Pricing for Profit

Come along with us and learn how to price your services for profit.

One question I hear over and over is, “What is the price I should charge for _______ services?” Insert your favorite service on the blank or even labor. My response is generally something like, “Well, that depends. How much money do you want to make?”

Before you can set pricing, you need to know your desired end result. As the Cheshire Cat alludes, “If you don’t know where you are going, any road will get you there.” So, make sure you are going somewhere and not just anywhere.


To determine the pricing for your services, you need to know a few things about your business.

1. Cost of Sales/Goods Sold – these are your variable expenses. They change in direct proportion to your sales and provide you with a Gross Profit Margin.

2. Gross Profit Margin – you need a clear understanding of the costs of the services you offer to customers. If this number is not correct, all of your calculations will be incorrect, too.

3. Fixed Expenses – these are the expenses that do not change much from month to month. This is your base cost to keep the lights on and the doors open in your business.

4. Desired Net Profit Margin – this is the percentage of income you want to take home after covering all costs, both variable and fixed.

5. Technician gross hourly wage.

Every business is different. Some will have product gross profits and service gross profits that have differing percentages and this is completely normal. For simplicity in demonstration, I am going to use one overall Gross Profit Margin.

Company Figures

Cost of Sales/Cost of Goods Sold 45% of Gross Revenue

Fixed Expenses $25,000 per month

Desired Net Profit $10,000 per month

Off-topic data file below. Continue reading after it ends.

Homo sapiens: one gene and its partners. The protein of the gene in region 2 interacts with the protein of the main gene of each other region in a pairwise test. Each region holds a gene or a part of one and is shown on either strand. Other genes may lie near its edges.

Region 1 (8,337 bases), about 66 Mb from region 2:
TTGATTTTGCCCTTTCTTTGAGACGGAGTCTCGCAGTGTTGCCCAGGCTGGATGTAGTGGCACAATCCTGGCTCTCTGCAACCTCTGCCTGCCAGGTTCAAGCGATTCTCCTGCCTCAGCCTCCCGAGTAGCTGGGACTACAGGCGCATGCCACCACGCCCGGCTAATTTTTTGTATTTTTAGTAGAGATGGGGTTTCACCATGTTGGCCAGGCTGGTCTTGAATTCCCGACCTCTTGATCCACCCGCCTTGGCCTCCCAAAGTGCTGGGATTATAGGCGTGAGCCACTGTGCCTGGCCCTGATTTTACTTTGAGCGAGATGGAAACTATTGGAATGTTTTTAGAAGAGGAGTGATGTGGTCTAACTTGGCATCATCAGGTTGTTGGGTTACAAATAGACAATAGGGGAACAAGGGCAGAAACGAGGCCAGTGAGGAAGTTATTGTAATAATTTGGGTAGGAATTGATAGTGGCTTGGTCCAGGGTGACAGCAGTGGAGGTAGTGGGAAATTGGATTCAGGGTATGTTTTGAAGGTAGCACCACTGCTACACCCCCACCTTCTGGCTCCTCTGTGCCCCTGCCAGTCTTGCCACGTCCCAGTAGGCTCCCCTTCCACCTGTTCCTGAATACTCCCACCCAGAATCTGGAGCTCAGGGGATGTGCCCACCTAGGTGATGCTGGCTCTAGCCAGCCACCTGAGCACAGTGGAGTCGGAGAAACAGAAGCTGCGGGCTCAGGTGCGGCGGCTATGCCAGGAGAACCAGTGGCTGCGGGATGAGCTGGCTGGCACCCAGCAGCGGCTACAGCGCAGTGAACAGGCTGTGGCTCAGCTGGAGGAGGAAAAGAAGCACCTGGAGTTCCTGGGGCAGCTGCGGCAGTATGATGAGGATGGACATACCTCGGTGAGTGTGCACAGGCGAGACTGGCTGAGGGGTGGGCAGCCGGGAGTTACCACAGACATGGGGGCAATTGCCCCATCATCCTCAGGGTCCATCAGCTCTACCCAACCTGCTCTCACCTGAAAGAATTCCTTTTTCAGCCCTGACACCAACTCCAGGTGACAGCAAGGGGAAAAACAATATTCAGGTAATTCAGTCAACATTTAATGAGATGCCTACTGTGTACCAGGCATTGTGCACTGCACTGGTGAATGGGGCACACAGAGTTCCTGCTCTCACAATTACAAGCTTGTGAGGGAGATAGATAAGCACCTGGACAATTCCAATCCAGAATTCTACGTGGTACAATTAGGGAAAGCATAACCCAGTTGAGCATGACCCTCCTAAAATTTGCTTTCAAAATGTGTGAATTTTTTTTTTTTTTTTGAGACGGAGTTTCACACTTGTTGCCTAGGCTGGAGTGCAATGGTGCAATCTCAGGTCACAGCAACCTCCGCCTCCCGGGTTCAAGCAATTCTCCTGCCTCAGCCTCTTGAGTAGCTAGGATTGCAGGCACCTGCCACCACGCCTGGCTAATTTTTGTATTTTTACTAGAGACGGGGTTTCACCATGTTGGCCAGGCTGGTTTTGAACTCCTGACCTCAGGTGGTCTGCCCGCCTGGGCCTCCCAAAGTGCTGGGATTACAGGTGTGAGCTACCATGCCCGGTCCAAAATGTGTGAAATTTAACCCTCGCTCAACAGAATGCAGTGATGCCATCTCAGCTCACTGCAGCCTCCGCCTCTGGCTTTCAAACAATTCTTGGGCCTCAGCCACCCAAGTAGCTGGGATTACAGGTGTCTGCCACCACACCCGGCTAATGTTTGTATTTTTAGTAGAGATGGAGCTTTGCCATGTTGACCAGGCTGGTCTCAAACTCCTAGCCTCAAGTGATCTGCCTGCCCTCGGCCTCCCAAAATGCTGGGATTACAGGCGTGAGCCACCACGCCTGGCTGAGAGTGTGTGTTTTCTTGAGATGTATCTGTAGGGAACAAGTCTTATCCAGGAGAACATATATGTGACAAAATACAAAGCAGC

Technician wages $25 per hour

With these four very vague figures, we can build a profit and pricing structure. We know what our fixed costs are. We know how much we have to put 45 cents on every dollar of sales.


How many dollars in sales do we need each month before we start making a profit?

For every dollar we sell, it costs us 45 cents. So, for every dollar we sell, we have 55 cents left over to pay expenses. That translates into a 55% gross profit margin. Divide $25,000 by .55 to equal the gross sales needed to cover expenses.

Gross Sales $45,455

Cost of Goods Sold (45%) (20,455)

Gross Profit $25,000

Fixed Expenses (25,000)

Net Profit $ -0-

You have now broken even. Every dollar you make above $45,455 in a month is 55 cents in profit. Your base expenses are already covered.

Desired Net Profit

Now that we know what our breakeven point is, we can easily calculate our desired net profit. We want to make $10,000 per month to take home. We still have to pay 45 cents on every dollar that we sell. Take our fixed expenses of $25,000 and add in the $10,000 net profit to arrive at a desired Gross Profit of $35,000.

Gross Sales $63,636 100%

Cost of Goods Sold (45%) (28,636) 45%

Gross Profit $35,000 55%

Fixed Expenses (25,000)

Net Profit $10,000 15.7%

Now you know two very important things. You know your break even point and how much you have to bill in order to break even. Our next blog post will show you how to calculate how much you’ll need to charge per hour and per dollar of product so you can meet your profit goals.


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